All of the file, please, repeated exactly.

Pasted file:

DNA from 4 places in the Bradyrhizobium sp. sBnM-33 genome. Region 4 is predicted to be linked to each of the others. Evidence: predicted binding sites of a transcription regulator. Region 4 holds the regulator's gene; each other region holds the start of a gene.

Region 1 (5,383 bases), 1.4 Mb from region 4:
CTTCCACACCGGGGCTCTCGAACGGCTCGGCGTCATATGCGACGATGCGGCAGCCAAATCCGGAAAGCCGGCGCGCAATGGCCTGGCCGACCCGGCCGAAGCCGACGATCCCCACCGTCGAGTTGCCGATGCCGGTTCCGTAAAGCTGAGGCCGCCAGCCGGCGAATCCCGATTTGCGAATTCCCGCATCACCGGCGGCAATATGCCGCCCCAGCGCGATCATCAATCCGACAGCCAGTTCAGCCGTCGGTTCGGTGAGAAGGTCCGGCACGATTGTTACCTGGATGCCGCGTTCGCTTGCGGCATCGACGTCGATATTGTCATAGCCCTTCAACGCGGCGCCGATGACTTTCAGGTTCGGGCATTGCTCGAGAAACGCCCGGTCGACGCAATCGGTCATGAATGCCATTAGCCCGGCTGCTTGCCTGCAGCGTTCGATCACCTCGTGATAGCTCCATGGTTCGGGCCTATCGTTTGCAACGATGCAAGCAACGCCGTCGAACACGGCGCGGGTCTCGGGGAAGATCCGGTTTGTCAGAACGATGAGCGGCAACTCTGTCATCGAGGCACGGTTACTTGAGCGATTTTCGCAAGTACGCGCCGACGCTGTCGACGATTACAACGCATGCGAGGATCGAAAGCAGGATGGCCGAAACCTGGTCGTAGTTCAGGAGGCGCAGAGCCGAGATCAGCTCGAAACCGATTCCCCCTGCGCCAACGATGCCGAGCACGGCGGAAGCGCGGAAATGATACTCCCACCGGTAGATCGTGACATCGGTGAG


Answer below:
DNA from 4 places in the Bradyrhizobium sp. sBnM-33 genome. Region 4 is predicted to be linked to each of the others. Evidence: predicted binding sites of a transcription regulator. Region 4 holds the regulator's gene; each other region holds the start of a gene.

Region 1 (5,383 bases), 1.4 Mb from region 4:
CTTCCACACCGGGGCTCTCGAACGGCTCGGCGTCATATGCGACGATGCGGCAGCCAAATCCGGAAAGCCGGCGCGCAATGGCCTGGCCGACCCGGCCGAAGCCGACGATCCCCACCGTCGAGTTGCCGATGCCGGTTCCGTAAAGCTGAGGCCGCCAGCCGGCGAATCCCGATTTGCGAATTCCCGCATCACCGGCGGCAATATGCCGCCCCAGCGCGATCATCAATCCGACAGCCAGTTCAGCCGTCGGTTCGGTGAGAAGGTCCGGCACGATTGTTACCTGGATGCCGCGTTCGCTTGCGGCATCGACGTCGATATTGTCATAGCCCTTCAACGCGGCGCCGATGACTTTCAGGTTCGGGCATTGCTCGAGAAACGCCCGGTCGACGCAATCGGTCATGAATGCCATTAGCCCGGCTGCTTGCCTGCAGCGTTCGATCACCTCGTGATAGCTCCATGGTTCGGGCCTATCGTTTGCAACGATGCAAGCAACGCCGTCGAACACGGCGCGGGTCTCGGGGAAGATCCGGTTTGTCAGAACGATGAGCGGCAACTCTGTCATCGAGGCACGGTTACTTGAGCGATTTTCGCAAGTACGCGCCGACGCTGTCGACGATTACAACGCATGCGAGGATCGAAAGCAGGATGGCCGAAACCTGGTCGTAGTTCAGGAGGCGCAGAGCCGAGATCAGCTCGAAACCGATTCCCCCTGCGCCAACGATGCCGAGCACGGCGGAAGCGCGGAAATGATACTCCCACCGGTAGATCGTGACATCGGTGAG